Chris Abani wasn’t the last speaker of the day, but he kicks so much ass, I’m blogging him last.
Chris Anderson introduces him, saying, “Ten minutes into the student production Abani was participating in, the soldiers came in. They gave him a statment to sign. He could either confess to treason, punishable by death, or he could send his classmates to prison. He’d already been to prison twice for a novel he’d written. So he signed the statement, and went to jail for the third time, this time to sit on death row.” Chris waits a beat. “He’s got material to write about.”
Abani tells us that when he grew up in Nigeria in the 1980s, a whole generation was protesting military dictatorship, not just him. Their protests taught him that the world is never saved in grand gestures, but through small, soft acts of compassion. He tells us the South African word “Ubuntu” – the only way for me to be human is for you to reflect my humanity back to me. We tend to feel like our humanity is transparent most of the time, like a window – sometimes we don’t notice the reflection until we catch an insect or a smudge on it.
He tells us of his mother, an English woman who was 5’2″ and incredibly feisty. Before she passed away she visited Abani in LA, and was disappointed by Malibu, he says. “Chad the surfer dude told us about the specials – it’s this great salmon in pistacio with a wasabi glaze, dude. My mother said, ‘What language is he speaking?’ and I said, ‘English, Mom.’ She said, ‘Oh these americans, we gave them a language, why don’t they use it?'”
His mother converted from Church of England to Catholicism to marry his father. And that’s how she found herself teaching the Billings ovulation method to Ibo women. Unfortunately her Ibo wasn’t very good, so she took Abani along to translate. He was seven. He points out that Ibo women never discussed these matters with their own husbands, so they found it a little odd to have a boy asking them, “how swolen is your vulva?” His father was afraid the experience would make him too feminine, but his mother declared, “Anything a man can do, I can fix.”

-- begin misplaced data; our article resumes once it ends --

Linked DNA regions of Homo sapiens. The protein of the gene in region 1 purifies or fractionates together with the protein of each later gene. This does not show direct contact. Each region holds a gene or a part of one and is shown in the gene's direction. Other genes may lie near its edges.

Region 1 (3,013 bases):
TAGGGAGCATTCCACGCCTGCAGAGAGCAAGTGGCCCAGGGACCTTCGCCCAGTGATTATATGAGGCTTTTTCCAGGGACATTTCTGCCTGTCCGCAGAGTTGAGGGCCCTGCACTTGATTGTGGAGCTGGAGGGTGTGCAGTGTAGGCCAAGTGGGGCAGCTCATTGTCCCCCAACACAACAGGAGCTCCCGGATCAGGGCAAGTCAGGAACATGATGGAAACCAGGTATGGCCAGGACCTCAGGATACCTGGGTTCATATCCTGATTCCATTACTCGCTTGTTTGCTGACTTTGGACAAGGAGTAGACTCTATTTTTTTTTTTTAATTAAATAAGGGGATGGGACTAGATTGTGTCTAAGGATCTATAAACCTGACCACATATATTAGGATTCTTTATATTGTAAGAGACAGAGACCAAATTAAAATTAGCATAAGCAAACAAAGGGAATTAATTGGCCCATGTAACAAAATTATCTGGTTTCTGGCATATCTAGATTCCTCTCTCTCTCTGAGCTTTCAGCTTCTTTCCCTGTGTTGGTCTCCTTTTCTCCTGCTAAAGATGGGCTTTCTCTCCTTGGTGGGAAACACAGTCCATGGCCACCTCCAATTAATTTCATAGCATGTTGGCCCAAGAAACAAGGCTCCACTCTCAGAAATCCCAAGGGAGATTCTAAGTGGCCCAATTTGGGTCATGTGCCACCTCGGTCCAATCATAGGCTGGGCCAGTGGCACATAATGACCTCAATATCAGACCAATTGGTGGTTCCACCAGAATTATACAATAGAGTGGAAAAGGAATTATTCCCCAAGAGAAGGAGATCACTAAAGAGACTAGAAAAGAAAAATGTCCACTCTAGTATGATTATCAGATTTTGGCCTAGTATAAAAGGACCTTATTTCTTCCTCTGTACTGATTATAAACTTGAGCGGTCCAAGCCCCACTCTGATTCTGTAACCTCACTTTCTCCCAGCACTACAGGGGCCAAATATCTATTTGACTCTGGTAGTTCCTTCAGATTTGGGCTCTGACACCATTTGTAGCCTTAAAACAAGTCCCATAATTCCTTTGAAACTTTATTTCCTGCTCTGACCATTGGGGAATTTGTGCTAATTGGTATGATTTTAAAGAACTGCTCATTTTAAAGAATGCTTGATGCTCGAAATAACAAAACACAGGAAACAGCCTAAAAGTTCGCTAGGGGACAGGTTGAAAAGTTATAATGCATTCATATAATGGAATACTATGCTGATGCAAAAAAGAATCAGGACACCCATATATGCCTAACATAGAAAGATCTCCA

He, his siblings and his mother fled the Biafran war, travelling from camp to camp, fending off soliders who want to take his nine year old brother as a boy soldier. His mother didn’t cry that whole year. But as they were flying to England, stopping in Lisbon, his mother was stopped by a woman who wanted to know why her clothes were so threadbare. She explained their story, and the woman emptied her suitcases, giving the family all the clothes and toys she carried. Her mother wept then, saying, “the simple act of kindness from a complete stranger will not stitch you.”
His father stayed behind. And when they returned to the village, each year, they sang the names of the war dead when planting rice. And when they harvested, they sang the names of children who had been born that year. “In this way, the women enacted a lot of transformation.”
“Before the genocide in Rwanda, the word for rape and for marriage was the same. But now it’s the women who are rebuilding that nation.” Under Apartheid in South Africa, the government buildings had no women’s toilets. “Apartheid was the matter of men.”
To become an Ibo man, men are taught to be men in ways that means they are not women, which mostly means killing animals. “Hey, it’s an agricultural lifestyle – you can’t go to Whole Foods.” As a young man, he was told to kill a goat. He brough a friend, a former child soldier named Emmanuel. His friend saw him, unable to kill the goat “which had eyes like a child, and bleated like a human being.” And then Emmanuel covered the mouth and the eyes of the goat, allowing him to kill it. “To someone who’s seen so much, this must seem like such a quotidian experience, but he found a way to help me. He never made fun of me. He just said, ‘It will always be difficult, but if you cry like this every time, you will die of heartbreak.””
Abani’s birthday is two days after Christmas, so he rarely got presents. A visiting priest asked him where his birthday present was, so his father, embarrased, sent the boy upstairs, saying, “Take one thing from my suitcase and that will be your present.” his father figured he’d choose a book; he chose an inflatable sheep, and carried it downstairs, “with my finger where it shouldn’t be.” His mother was agitated, but the priest said, “It’s alright, Daphne – I’m Scottish.”
As the room stops roaring from that joke, he tells us about his cellmate in prison that last time. His name was John James and he was 14 years old. He was being held for ransom, because someone in his family had committed a crime. And he was a comics nut, who had smuggled a copy of X-Men and one of Spiderman with him. In the evenings, he taught the hard men on death row to read – “There were these hardened criminals reciting’ ‘Take that, Spidey.'”
John James didn’t really understand death row and believed they’d get out. “They killed him. They handcuffed him to a chair, nailed his penis to a table, and let him bleed to death. That’s how I ended up in solitary, because I made my feelings known.”
The Ibo, he tells us, would build their own gods. “If the god became unruly and asked for human sacrifice, the Ibos would destroy the god. This is how they came to reclaim their humanity.”
“Every day, we are building gods that have gone rampant. We should start knocking them down and forgetting their names.”